Mark Zuckerberg had unveiled Facebook's Connectivity Lab and its partnership with the project in March this year.

The initiative seeks to use solar-powered unmanned aerial vehicles to beam internet down to the two thirds of the global population who are not yet connected, according to the report.

Speaking at the Social Good Summit in New York last week, engineering director at Facebook Connectivity Lab, Yael Maguire, detailed the company's vision of internet-carrying drones, with plans to begin testing in 2015 in a US location which is yet to be determined.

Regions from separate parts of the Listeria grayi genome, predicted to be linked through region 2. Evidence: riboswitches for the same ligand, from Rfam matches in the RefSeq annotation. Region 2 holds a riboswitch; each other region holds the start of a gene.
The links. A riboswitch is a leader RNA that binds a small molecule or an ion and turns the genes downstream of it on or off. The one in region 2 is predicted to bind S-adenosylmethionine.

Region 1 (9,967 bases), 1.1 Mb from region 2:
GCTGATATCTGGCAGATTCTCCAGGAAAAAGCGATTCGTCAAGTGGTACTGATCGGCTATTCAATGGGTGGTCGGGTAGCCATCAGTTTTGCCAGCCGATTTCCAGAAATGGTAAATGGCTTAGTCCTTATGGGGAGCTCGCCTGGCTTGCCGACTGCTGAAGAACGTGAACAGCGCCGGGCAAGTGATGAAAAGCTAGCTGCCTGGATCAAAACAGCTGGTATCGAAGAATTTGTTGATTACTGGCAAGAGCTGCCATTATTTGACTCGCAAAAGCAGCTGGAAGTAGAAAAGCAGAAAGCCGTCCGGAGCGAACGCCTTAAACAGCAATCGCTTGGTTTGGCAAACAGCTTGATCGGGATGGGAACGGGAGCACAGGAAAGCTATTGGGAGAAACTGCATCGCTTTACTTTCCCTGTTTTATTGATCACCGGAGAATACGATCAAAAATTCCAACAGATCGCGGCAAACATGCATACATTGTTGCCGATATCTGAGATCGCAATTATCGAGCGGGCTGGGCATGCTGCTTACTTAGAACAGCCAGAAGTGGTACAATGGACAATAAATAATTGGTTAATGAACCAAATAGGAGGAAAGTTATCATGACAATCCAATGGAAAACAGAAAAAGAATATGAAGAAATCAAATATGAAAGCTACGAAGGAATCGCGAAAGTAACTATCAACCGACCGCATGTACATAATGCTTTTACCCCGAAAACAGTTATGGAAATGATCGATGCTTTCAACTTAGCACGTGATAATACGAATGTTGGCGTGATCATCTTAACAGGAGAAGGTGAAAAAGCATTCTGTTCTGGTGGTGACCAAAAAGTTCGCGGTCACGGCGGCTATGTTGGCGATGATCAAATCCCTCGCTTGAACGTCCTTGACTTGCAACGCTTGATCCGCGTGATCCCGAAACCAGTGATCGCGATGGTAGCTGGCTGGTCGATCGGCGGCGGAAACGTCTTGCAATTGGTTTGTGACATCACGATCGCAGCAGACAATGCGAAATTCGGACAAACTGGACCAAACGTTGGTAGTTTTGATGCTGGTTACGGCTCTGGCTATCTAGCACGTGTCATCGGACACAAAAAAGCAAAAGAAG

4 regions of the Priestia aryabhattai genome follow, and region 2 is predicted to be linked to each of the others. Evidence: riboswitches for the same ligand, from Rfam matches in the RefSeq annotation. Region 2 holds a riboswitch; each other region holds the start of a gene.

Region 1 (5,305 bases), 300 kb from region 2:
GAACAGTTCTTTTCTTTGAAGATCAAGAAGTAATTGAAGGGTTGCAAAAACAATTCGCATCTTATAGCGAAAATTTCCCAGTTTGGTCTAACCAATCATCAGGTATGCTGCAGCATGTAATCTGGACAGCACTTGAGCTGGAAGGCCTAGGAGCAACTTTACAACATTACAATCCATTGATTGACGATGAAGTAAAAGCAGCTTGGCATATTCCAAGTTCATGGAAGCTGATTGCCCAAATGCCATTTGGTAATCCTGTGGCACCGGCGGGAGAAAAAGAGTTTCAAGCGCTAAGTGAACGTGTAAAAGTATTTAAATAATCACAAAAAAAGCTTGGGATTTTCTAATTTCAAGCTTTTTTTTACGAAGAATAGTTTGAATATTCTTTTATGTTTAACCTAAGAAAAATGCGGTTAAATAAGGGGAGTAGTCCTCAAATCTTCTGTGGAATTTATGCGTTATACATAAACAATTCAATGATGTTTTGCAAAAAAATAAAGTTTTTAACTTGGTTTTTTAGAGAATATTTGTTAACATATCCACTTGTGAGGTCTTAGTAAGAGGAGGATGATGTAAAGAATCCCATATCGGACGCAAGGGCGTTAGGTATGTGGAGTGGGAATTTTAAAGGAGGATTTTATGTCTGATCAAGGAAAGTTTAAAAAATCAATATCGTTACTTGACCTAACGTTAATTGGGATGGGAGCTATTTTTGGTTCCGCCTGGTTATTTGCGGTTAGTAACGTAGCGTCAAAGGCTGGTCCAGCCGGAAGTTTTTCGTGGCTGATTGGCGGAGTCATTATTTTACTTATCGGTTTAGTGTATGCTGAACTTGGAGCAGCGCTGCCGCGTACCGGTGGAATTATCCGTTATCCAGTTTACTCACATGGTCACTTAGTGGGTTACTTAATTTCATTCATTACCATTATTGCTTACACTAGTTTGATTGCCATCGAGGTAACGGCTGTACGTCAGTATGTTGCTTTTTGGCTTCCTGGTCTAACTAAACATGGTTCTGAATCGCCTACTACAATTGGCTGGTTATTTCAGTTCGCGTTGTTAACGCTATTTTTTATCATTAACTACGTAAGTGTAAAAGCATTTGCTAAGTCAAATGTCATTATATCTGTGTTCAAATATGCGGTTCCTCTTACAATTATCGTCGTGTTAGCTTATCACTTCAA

"In order for us to fly these planes - unmanned planes that have to fly for months, or perhaps years at a time, we actually have to fly above the weather, above all airspace," Maguire said.

"That's between 60,000 and 90,000 feet. Routinely, planes don't fly there, and certainly not drones," he said.

The size of the planes will be roughly the size of a commercial aircraft.

One of the plane models the lab is working on is the length of "about six or seven Priuses, but is the weight of four of the tires of a Prius," Maguire said.

A team at the Facebook Connectivity Lab is specifically working on policy, advising the technology and development teams on regulations that are in place.

Right now, there's a 'one pilot per plane' rule, but Maguire said they need a regulatory environment that's open to one pilot managing up to 100 of these solar-powered planes.

"We can't have one person per plane if we want to figure out how to connect the world," he said.